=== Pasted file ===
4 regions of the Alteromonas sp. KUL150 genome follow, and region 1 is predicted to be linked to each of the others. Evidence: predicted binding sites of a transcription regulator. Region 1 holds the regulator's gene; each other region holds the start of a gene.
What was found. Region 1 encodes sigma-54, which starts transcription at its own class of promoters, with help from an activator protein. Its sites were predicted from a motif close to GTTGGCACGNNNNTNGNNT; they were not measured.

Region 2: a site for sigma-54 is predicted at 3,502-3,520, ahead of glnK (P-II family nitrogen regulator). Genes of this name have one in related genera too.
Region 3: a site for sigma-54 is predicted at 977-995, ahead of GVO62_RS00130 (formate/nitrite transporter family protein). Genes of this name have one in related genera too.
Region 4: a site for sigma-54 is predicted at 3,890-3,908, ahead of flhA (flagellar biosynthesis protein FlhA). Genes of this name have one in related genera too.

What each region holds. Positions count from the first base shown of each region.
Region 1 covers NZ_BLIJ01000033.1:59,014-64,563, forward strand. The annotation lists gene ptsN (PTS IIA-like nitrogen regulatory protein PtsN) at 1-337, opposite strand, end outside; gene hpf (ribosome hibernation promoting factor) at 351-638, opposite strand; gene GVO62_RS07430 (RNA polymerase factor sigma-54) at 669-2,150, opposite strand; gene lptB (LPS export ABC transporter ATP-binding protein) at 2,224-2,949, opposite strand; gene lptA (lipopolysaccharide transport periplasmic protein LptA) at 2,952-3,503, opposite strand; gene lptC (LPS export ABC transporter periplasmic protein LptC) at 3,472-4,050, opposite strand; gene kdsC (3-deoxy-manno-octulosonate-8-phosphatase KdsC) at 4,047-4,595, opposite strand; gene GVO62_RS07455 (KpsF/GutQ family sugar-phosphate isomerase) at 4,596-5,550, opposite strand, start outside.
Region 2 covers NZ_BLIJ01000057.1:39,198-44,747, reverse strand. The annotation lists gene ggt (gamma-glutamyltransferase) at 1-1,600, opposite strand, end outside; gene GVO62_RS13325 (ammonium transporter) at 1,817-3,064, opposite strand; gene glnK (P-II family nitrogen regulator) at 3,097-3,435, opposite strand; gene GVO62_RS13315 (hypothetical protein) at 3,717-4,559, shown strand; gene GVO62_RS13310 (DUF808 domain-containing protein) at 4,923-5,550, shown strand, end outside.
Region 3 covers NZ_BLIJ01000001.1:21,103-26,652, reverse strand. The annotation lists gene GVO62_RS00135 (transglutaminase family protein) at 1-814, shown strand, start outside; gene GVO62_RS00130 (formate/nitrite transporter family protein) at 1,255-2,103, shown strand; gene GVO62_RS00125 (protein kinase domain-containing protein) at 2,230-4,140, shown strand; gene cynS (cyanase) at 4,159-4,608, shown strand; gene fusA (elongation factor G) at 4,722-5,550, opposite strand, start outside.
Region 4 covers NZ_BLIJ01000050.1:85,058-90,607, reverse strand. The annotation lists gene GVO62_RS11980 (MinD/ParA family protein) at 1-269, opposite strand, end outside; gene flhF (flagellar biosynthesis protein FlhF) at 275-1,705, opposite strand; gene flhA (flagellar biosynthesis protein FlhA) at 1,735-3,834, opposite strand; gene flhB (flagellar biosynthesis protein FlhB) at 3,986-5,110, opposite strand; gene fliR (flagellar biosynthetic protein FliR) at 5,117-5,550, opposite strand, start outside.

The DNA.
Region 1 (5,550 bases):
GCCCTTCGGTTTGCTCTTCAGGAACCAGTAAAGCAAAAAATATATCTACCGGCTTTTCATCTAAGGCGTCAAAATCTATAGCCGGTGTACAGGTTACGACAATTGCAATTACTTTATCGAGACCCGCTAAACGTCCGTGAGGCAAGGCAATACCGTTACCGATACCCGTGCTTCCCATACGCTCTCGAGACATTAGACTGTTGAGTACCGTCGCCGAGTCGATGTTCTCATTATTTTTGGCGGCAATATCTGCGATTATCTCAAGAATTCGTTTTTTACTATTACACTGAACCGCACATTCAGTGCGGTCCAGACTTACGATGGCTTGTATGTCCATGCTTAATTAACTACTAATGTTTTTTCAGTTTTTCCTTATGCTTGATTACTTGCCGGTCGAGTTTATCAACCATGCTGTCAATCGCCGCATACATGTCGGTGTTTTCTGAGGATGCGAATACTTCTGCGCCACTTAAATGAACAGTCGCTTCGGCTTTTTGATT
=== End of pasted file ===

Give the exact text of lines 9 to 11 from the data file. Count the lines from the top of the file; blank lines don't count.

Region 3 covers NZ_BLIJ01000001.1:21,103-26,652, reverse strand. The annotation lists gene GVO62_RS00135 (transglutaminase family protein) at 1-814, shown strand, start outside; gene GVO62_RS00130 (formate/nitrite transporter family protein) at 1,255-2,103, shown strand; gene GVO62_RS00125 (protein kinase domain-containing protein) at 2,230-4,140, shown strand; gene cynS (cyanase) at 4,159-4,608, shown strand; gene fusA (elongation factor G) at 4,722-5,550, opposite strand, start outside.
Region 4 covers NZ_BLIJ01000050.1:85,058-90,607, reverse strand. The annotation lists gene GVO62_RS11980 (MinD/ParA family protein) at 1-269, opposite strand, end outside; gene flhF (flagellar biosynthesis protein FlhF) at 275-1,705, opposite strand; gene flhA (flagellar biosynthesis protein FlhA) at 1,735-3,834, opposite strand; gene flhB (flagellar biosynthesis protein FlhB) at 3,986-5,110, opposite strand; gene fliR (flagellar biosynthetic protein FliR) at 5,117-5,550, opposite strand, start outside.

The DNA.